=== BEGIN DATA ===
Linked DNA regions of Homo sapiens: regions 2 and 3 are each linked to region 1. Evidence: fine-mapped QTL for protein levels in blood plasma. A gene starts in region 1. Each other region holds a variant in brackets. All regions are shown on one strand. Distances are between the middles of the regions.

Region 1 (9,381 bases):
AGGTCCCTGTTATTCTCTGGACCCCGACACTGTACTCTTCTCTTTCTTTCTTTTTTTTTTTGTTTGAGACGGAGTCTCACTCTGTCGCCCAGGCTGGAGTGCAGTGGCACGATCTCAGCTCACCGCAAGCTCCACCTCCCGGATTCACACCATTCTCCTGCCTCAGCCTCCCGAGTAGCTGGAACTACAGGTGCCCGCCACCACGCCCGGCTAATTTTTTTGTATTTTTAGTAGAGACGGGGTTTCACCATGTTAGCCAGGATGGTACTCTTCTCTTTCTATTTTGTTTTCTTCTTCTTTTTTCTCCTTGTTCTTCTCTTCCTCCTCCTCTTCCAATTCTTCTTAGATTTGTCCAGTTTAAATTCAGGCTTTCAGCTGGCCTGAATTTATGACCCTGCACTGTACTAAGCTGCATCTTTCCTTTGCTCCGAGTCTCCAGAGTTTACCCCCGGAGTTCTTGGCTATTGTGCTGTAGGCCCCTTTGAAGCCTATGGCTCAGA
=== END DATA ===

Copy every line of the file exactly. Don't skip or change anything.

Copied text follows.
Linked DNA regions of Homo sapiens: regions 2 and 3 are each linked to region 1. Evidence: fine-mapped QTL for protein levels in blood plasma. A gene starts in region 1. Each other region holds a variant in brackets. All regions are shown on one strand. Distances are between the middles of the regions.

Region 1 (9,381 bases):
AGGTCCCTGTTATTCTCTGGACCCCGACACTGTACTCTTCTCTTTCTTTCTTTTTTTTTTTGTTTGAGACGGAGTCTCACTCTGTCGCCCAGGCTGGAGTGCAGTGGCACGATCTCAGCTCACCGCAAGCTCCACCTCCCGGATTCACACCATTCTCCTGCCTCAGCCTCCCGAGTAGCTGGAACTACAGGTGCCCGCCACCACGCCCGGCTAATTTTTTTGTATTTTTAGTAGAGACGGGGTTTCACCATGTTAGCCAGGATGGTACTCTTCTCTTTCTATTTTGTTTTCTTCTTCTTTTTTCTCCTTGTTCTTCTCTTCCTCCTCCTCTTCCAATTCTTCTTAGATTTGTCCAGTTTAAATTCAGGCTTTCAGCTGGCCTGAATTTATGACCCTGCACTGTACTAAGCTGCATCTTTCCTTTGCTCCGAGTCTCCAGAGTTTACCCCCGGAGTTCTTGGCTATTGTGCTGTAGGCCCCTTTGAAGCCTATGGCTCAGA